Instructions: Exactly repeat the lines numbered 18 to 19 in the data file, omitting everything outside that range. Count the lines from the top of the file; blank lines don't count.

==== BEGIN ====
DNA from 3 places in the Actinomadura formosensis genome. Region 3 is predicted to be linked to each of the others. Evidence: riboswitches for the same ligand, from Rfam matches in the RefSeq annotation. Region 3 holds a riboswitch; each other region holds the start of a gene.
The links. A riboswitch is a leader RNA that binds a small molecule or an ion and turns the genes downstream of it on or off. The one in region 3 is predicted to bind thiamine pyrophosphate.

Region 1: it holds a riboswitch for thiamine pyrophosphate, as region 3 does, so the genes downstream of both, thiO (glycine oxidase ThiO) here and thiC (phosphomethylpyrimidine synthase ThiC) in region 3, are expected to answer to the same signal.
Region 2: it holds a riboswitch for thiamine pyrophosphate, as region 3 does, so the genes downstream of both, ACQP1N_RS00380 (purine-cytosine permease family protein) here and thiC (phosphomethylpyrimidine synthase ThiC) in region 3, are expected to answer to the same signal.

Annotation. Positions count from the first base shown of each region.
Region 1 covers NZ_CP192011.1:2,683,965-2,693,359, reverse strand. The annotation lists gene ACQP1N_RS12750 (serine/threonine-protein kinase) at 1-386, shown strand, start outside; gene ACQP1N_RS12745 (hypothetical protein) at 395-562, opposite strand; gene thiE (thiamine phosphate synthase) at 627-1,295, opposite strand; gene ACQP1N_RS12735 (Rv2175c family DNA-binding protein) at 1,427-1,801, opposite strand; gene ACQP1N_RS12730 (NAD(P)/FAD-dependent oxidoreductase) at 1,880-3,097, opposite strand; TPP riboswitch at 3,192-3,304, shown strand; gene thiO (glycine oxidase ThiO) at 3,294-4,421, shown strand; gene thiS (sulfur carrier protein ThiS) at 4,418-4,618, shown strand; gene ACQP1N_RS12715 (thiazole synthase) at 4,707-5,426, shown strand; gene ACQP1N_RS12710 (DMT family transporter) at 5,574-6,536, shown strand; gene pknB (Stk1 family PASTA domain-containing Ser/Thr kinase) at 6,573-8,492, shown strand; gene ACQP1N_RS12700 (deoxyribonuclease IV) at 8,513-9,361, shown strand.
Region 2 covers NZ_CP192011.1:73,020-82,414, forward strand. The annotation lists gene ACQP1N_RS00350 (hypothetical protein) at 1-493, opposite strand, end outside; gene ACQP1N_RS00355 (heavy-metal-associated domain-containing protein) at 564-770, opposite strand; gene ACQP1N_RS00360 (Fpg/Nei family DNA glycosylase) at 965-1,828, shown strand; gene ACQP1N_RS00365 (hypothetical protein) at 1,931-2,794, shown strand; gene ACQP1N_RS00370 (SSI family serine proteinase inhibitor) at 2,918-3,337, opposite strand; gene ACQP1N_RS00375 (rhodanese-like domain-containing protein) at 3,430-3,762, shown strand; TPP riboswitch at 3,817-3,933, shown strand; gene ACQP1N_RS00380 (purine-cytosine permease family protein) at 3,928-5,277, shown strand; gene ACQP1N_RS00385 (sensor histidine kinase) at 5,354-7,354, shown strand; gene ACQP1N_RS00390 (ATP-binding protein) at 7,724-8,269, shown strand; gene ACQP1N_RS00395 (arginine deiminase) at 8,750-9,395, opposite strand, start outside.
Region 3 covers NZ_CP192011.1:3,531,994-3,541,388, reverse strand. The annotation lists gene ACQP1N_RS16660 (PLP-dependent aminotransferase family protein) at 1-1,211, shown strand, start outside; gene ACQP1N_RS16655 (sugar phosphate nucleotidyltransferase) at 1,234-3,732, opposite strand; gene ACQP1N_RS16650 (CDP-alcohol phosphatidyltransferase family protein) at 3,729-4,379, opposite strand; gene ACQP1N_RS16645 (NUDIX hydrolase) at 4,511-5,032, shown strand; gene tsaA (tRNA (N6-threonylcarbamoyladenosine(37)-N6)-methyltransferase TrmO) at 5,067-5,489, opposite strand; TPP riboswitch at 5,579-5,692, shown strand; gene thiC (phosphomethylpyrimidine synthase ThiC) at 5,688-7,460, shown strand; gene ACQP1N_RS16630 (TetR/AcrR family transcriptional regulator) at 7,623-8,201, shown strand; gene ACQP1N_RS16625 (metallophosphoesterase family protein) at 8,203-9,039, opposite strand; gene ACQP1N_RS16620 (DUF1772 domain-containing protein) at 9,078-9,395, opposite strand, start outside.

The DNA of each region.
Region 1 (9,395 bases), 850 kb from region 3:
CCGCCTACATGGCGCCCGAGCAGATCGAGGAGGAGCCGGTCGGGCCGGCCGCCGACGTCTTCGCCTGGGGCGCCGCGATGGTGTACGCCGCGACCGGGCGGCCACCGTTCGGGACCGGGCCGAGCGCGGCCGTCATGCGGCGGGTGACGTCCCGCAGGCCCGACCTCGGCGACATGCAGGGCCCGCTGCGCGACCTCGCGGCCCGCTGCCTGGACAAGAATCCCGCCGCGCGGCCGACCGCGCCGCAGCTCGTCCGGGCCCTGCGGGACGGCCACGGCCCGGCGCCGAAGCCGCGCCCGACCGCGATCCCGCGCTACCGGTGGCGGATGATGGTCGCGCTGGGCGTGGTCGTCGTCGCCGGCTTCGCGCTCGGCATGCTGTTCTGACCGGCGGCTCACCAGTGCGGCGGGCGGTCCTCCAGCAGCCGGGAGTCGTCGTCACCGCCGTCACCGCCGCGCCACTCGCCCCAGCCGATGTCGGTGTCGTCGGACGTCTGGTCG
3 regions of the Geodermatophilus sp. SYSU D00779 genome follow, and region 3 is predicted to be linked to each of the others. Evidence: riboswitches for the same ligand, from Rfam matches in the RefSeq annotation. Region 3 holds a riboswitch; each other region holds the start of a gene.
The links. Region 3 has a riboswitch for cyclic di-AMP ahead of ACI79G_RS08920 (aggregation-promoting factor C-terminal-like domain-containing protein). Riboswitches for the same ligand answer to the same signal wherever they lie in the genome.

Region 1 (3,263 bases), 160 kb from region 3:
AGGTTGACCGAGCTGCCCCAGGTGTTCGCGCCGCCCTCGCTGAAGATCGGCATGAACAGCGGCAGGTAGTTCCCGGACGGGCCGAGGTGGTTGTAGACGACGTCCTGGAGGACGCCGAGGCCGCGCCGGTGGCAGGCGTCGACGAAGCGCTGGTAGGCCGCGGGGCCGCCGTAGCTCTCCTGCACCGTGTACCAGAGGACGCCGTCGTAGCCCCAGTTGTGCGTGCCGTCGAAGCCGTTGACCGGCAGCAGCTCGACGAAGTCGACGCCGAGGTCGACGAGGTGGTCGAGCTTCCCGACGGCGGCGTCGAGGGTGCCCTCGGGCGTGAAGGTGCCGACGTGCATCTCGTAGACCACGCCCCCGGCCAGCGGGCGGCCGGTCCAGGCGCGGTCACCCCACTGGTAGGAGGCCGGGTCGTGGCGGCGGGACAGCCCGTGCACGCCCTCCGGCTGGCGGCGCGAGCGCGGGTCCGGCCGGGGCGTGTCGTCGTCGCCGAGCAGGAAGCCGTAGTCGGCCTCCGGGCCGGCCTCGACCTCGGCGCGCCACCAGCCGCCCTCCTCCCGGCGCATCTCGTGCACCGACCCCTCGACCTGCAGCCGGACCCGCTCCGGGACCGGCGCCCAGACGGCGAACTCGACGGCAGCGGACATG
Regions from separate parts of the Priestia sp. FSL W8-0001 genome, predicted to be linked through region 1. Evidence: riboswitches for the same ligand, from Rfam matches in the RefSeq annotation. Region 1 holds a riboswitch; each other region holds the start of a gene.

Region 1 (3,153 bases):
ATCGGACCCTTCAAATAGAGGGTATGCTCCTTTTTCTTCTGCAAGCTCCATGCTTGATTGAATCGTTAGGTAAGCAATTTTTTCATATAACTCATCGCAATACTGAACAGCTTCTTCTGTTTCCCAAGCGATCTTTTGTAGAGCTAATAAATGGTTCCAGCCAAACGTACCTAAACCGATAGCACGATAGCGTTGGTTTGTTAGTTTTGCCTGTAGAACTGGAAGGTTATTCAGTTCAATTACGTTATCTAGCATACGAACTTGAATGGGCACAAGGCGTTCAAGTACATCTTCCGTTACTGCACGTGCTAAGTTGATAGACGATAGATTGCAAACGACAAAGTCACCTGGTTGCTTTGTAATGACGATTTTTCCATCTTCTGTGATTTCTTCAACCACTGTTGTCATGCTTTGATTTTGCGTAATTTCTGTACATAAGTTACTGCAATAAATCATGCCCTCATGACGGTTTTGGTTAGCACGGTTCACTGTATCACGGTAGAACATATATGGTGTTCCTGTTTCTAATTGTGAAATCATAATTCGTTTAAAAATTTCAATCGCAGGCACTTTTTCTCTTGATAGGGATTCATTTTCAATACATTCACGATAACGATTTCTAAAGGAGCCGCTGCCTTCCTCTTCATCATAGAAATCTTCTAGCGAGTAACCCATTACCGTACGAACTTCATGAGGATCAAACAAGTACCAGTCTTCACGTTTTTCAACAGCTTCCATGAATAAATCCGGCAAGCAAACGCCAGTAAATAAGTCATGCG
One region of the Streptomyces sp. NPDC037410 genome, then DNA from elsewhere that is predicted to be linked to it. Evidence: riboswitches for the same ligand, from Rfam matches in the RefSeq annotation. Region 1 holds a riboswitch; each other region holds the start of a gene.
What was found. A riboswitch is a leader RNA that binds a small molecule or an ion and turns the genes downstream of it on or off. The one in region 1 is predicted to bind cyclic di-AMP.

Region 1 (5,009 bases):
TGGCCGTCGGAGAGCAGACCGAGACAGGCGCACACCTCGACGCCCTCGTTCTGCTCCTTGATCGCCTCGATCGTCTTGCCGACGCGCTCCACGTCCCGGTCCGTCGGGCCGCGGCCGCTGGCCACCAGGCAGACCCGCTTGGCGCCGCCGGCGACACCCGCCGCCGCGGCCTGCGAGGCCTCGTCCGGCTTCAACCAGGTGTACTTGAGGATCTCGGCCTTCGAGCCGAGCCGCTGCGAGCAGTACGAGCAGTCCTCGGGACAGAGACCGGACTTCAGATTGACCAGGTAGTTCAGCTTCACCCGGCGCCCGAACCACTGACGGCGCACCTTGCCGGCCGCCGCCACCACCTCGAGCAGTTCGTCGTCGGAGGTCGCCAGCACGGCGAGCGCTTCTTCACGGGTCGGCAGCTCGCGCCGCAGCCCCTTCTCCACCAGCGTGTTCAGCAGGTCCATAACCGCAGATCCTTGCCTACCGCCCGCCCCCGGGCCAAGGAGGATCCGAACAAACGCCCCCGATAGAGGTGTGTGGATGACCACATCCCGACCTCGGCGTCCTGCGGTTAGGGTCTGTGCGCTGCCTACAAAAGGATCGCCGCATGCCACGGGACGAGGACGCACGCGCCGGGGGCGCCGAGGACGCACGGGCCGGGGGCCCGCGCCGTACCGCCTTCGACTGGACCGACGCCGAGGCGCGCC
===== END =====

ATCGGACCCTTCAAATAGAGGGTATGCTCCTTTTTCTTCTGCAAGCTCCATGCTTGATTGAATCGTTAGGTAAGCAATTTTTTCATATAACTCATCGCAATACTGAACAGCTTCTTCTGTTTCCCAAGCGATCTTTTGTAGAGCTAATAAATGGTTCCAGCCAAACGTACCTAAACCGATAGCACGATAGCGTTGGTTTGTTAGTTTTGCCTGTAGAACTGGAAGGTTATTCAGTTCAATTACGTTATCTAGCATACGAACTTGAATGGGCACAAGGCGTTCAAGTACATCTTCCGTTACTGCACGTGCTAAGTTGATAGACGATAGATTGCAAACGACAAAGTCACCTGGTTGCTTTGTAATGACGATTTTTCCATCTTCTGTGATTTCTTCAACCACTGTTGTCATGCTTTGATTTTGCGTAATTTCTGTACATAAGTTACTGCAATAAATCATGCCCTCATGACGGTTTTGGTTAGCACGGTTCACTGTATCACGGTAGAACATATATGGTGTTCCTGTTTCTAATTGTGAAATCATAATTCGTTTAAAAATTTCAATCGCAGGCACTTTTTCTCTTGATAGGGATTCATTTTCAATACATTCACGATAACGATTTCTAAAGGAGCCGCTGCCTTCCTCTTCATCATAGAAATCTTCTAGCGAGTAACCCATTACCGTACGAACTTCATGAGGATCAAACAAGTACCAGTCTTCACGTTTTTCAACAGCTTCCATGAATAAATCCGGCAAGCAAACGCCAGTAAATAAGTCATGCG
One region of the Streptomyces sp. NPDC037410 genome, then DNA from elsewhere that is predicted to be linked to it. Evidence: riboswitches for the same ligand, from Rfam matches in the RefSeq annotation. Region 1 holds a riboswitch; each other region holds the start of a gene.